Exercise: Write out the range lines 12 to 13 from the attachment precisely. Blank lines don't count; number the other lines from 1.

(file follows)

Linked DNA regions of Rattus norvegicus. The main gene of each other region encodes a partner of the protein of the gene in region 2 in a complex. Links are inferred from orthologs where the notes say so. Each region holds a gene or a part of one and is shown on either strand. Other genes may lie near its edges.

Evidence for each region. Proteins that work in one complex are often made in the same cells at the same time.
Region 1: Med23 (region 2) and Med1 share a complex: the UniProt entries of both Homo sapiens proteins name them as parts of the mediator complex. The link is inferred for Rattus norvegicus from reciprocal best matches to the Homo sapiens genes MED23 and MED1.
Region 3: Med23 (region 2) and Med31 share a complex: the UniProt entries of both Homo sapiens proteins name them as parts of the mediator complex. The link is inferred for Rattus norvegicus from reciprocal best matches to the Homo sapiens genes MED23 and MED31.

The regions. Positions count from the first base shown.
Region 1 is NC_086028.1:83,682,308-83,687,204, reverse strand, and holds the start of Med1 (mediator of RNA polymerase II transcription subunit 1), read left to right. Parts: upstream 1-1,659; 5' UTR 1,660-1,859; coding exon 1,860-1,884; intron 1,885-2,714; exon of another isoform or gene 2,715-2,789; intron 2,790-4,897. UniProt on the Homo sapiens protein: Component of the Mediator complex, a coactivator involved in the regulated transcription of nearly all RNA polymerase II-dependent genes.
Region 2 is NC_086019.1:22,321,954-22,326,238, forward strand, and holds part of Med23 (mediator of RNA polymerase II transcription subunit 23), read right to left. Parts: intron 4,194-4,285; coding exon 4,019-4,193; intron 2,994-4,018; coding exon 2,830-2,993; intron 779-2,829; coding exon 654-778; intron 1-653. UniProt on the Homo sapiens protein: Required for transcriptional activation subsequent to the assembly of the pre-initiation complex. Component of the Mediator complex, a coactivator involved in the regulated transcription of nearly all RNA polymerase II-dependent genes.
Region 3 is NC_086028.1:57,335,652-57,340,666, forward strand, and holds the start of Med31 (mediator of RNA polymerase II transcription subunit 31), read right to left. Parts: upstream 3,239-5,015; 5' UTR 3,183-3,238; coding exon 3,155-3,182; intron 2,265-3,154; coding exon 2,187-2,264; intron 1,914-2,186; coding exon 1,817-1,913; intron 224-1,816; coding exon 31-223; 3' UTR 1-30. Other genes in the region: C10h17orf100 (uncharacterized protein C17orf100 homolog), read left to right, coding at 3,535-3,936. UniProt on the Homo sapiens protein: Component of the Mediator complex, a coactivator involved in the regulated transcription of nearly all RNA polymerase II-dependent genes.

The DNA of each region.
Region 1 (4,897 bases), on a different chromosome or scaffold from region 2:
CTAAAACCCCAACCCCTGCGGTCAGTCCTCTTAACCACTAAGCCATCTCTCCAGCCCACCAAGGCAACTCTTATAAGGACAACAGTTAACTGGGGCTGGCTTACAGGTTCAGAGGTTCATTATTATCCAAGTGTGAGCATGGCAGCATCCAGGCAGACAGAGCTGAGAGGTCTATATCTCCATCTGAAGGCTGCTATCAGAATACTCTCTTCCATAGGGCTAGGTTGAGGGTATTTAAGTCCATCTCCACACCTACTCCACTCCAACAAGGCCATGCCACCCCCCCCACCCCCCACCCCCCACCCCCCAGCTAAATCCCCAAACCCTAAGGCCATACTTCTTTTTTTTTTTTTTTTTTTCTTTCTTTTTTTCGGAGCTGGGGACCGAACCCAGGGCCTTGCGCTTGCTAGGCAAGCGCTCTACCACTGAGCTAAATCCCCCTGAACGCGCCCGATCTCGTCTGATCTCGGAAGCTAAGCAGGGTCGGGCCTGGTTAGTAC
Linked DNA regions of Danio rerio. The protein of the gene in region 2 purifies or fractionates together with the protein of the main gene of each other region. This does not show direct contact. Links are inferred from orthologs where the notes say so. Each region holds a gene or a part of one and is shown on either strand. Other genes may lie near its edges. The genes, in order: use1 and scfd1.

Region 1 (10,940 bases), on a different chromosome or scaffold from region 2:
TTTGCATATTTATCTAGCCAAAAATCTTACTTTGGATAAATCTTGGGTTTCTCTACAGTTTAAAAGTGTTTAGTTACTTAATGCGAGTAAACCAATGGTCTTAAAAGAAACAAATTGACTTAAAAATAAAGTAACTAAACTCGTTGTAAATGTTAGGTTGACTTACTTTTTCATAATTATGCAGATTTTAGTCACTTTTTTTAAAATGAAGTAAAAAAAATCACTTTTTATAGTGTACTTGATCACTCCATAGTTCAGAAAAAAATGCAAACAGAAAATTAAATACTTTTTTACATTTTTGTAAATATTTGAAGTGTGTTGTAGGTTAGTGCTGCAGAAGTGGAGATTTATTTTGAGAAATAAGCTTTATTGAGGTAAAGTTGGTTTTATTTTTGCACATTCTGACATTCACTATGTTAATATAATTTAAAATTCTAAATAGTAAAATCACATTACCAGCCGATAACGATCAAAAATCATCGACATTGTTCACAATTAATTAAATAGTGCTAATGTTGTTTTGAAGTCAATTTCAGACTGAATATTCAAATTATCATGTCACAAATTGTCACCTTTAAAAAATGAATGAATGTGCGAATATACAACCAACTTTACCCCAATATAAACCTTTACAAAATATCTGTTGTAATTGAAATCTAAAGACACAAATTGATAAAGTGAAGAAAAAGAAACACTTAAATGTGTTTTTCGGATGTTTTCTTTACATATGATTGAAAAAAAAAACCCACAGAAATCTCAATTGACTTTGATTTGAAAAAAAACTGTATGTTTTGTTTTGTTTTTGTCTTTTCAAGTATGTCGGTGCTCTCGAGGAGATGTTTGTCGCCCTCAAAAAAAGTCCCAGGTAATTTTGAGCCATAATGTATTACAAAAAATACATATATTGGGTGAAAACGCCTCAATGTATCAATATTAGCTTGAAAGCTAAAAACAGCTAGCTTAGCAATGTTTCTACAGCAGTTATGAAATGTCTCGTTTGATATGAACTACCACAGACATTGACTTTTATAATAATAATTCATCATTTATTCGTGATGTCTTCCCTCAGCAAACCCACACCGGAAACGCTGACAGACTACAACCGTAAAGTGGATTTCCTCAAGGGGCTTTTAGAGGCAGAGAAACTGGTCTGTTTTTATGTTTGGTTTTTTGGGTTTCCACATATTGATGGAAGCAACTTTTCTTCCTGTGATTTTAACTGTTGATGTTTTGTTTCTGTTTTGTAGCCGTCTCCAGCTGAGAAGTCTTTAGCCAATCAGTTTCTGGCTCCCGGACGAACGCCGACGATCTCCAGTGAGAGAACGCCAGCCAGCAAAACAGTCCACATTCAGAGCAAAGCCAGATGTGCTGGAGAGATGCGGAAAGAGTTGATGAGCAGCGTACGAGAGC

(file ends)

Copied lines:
Linked DNA regions of Danio rerio. The protein of the gene in region 2 purifies or fractionates together with the protein of the main gene of each other region. This does not show direct contact. Links are inferred from orthologs where the notes say so. Each region holds a gene or a part of one and is shown on either strand. Other genes may lie near its edges. The genes, in order: use1 and scfd1.

Region 1 (10,940 bases), on a different chromosome or scaffold from region 2: